Actually, that's only a half truth. What's actually happening is that this creator-first open platform is taking a lot of your money, because your kids are likely the ones obsessed with it, but that money is going into paying creators for the activities and items they make and share there, and also back into the platform to make it bigger and better.
Impressively Roblox has joined the big leagues as a publicly traded company, hitting market today with shares kicking off at USD$45 and eventually settling at USD$69.50. What this does is push the value of all "stock outstanding" to USD$38.26 billion, according to PC Gamer. What all the jargon eludes to, is that the investment chops of Roblox for the longterm sees value in the company rising thanks largely to an engaged and active user-base that sees more than 30 million users playing daily.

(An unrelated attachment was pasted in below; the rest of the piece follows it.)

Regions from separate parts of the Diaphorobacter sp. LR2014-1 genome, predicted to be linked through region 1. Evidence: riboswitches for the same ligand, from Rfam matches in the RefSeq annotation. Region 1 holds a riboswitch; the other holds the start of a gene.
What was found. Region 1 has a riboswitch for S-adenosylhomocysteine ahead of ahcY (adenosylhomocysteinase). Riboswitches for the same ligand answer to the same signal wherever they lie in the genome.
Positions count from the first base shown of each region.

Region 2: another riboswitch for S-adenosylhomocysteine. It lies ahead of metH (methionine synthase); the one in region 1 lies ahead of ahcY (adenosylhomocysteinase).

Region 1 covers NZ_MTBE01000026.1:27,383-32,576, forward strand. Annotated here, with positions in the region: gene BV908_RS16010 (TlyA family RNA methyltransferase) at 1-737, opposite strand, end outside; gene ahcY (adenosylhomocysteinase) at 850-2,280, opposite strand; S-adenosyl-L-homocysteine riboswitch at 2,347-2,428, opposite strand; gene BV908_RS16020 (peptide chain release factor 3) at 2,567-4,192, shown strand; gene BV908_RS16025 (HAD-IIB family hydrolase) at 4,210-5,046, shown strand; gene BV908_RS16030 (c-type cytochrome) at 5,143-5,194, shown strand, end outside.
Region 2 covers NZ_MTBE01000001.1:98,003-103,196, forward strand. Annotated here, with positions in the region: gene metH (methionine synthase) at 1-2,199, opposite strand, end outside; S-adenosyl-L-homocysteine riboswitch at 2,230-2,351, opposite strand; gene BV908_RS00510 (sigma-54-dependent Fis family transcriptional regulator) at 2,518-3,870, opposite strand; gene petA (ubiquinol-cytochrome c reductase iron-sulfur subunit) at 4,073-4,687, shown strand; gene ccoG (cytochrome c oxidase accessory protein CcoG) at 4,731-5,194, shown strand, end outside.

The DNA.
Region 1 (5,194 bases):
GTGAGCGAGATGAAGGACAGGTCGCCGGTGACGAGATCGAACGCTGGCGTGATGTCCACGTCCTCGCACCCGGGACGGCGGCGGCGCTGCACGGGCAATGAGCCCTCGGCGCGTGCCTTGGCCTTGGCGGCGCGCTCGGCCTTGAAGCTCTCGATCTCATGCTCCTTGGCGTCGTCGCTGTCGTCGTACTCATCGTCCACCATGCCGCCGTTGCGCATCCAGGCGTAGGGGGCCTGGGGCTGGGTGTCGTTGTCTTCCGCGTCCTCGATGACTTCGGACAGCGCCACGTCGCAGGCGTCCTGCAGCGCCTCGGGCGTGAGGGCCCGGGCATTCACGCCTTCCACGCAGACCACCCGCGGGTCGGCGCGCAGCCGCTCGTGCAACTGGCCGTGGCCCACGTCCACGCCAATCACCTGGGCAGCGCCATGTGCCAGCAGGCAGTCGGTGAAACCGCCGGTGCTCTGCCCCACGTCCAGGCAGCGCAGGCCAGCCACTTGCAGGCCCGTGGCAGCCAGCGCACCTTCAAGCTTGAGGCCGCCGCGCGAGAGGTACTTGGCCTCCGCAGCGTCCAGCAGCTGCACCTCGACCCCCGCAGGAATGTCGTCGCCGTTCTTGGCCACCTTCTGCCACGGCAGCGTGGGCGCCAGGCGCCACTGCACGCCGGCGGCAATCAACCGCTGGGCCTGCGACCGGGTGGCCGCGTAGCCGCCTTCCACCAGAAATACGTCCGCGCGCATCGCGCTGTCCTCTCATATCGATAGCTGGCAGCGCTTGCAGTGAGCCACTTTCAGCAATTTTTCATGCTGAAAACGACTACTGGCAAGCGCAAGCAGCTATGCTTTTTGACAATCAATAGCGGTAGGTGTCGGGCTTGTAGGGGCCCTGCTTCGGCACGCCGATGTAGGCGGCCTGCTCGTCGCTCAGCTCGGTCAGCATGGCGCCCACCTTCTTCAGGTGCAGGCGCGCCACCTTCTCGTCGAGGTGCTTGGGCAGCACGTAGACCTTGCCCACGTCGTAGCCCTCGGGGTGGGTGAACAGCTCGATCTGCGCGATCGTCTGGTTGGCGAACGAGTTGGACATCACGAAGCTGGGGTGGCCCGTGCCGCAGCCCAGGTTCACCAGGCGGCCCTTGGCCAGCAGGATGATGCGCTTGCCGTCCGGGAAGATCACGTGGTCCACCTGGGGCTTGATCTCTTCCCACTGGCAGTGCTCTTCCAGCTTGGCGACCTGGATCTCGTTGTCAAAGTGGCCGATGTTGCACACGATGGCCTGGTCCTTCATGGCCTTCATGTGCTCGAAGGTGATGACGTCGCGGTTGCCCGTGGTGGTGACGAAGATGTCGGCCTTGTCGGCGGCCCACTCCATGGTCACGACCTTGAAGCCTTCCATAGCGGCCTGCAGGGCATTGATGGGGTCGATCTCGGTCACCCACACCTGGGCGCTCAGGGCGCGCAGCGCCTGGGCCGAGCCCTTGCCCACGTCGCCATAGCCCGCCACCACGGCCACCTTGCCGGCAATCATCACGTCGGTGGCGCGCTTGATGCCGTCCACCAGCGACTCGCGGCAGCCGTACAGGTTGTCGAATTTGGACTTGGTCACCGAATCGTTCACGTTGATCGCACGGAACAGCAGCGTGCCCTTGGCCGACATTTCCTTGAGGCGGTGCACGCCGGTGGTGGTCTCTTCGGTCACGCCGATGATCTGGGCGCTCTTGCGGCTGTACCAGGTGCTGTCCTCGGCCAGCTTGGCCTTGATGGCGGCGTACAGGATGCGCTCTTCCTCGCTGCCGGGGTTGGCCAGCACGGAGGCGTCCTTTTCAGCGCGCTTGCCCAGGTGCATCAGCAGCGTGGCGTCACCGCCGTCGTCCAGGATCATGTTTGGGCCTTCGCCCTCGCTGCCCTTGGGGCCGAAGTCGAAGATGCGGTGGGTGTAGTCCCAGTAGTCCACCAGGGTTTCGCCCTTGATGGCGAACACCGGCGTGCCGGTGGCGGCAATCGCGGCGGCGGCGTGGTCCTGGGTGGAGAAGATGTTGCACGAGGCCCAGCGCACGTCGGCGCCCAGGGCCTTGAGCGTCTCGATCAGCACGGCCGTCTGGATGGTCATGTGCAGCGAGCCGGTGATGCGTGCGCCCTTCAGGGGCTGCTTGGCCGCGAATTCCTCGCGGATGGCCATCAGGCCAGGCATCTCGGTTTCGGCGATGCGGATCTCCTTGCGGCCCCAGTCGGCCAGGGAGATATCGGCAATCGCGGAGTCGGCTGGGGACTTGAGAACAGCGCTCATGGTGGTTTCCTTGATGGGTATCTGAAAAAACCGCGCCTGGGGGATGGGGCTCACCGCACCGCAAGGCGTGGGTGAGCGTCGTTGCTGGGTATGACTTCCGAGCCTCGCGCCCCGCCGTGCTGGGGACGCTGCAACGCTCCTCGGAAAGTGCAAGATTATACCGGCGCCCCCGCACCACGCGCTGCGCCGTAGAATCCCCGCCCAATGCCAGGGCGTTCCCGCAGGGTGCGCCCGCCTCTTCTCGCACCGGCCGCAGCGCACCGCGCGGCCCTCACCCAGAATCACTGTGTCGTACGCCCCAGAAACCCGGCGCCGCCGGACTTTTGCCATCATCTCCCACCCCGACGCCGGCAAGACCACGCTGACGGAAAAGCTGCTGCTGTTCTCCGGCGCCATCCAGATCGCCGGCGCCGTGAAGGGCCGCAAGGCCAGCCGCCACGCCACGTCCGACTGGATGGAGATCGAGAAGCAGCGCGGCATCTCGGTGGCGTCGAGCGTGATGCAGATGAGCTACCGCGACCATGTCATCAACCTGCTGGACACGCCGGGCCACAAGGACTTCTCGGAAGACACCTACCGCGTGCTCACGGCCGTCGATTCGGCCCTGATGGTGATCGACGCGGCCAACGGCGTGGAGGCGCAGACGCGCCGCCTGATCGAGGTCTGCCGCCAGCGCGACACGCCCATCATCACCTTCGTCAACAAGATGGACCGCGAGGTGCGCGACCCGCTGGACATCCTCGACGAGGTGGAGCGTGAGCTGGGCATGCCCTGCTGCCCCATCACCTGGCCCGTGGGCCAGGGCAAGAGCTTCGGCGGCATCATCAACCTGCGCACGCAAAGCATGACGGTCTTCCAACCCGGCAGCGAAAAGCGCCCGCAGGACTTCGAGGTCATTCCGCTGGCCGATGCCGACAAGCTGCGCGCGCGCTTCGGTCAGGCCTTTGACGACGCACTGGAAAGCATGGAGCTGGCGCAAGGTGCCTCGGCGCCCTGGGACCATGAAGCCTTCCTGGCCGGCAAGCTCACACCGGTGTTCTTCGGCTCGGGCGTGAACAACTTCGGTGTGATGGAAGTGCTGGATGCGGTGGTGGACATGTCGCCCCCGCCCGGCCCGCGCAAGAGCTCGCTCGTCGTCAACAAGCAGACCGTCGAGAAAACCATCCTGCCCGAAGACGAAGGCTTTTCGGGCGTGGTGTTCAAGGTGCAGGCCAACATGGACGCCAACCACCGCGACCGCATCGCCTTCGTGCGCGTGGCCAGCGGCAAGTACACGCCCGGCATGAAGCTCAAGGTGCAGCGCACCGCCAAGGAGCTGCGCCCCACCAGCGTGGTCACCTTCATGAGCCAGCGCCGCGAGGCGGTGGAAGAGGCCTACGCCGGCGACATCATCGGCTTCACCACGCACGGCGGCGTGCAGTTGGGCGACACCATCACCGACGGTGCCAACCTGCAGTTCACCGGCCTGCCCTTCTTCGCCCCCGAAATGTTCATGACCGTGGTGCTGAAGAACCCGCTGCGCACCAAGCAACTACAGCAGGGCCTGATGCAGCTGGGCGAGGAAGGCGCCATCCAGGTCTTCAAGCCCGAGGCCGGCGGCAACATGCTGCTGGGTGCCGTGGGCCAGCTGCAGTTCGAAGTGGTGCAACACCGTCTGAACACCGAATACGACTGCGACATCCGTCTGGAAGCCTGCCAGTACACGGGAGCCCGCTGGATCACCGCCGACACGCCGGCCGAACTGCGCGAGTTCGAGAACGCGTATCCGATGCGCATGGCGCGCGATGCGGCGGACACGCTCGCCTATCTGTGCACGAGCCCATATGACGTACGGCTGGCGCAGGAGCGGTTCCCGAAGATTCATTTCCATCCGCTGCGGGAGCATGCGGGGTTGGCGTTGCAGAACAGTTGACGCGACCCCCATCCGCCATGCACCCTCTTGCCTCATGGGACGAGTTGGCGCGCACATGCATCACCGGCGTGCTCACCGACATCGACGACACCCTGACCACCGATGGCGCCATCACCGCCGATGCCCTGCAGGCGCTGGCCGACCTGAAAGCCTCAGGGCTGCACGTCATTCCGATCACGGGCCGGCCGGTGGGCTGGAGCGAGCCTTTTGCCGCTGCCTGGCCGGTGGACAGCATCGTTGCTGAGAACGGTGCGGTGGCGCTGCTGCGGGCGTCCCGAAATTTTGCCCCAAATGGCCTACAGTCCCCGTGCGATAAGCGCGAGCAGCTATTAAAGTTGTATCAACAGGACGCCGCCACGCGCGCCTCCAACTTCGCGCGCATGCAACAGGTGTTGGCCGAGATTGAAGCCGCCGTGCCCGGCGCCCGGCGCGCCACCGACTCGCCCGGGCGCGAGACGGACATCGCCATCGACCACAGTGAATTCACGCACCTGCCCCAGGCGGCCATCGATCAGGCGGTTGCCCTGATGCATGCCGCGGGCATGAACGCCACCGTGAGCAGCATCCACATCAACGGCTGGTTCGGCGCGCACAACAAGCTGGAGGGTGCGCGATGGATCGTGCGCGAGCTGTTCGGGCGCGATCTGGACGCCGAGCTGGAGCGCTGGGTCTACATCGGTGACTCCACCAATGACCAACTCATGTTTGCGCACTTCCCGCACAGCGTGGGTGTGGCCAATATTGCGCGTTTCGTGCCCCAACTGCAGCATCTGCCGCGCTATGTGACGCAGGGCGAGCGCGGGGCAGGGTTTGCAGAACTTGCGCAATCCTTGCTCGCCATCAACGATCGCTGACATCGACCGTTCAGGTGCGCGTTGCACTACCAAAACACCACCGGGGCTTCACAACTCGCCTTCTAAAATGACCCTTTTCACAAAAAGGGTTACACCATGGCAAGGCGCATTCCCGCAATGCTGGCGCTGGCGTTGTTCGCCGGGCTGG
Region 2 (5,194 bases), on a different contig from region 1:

That's a pretty significant number.
PC Gamer points out that these figures and the company's initial performance has them in the same conversation as the EAs, Ubisofts and Take-Twos of the gaming world. However, it's important to understand how long those companies have been around and how "new money" Roblox is, with a pretty sheer hill in front of them yet to climb. Whichever way you look at it currently though, this is good news for content creators on the platform, and bad news for parents and guardians who just don't realise what it actually is they're feeding.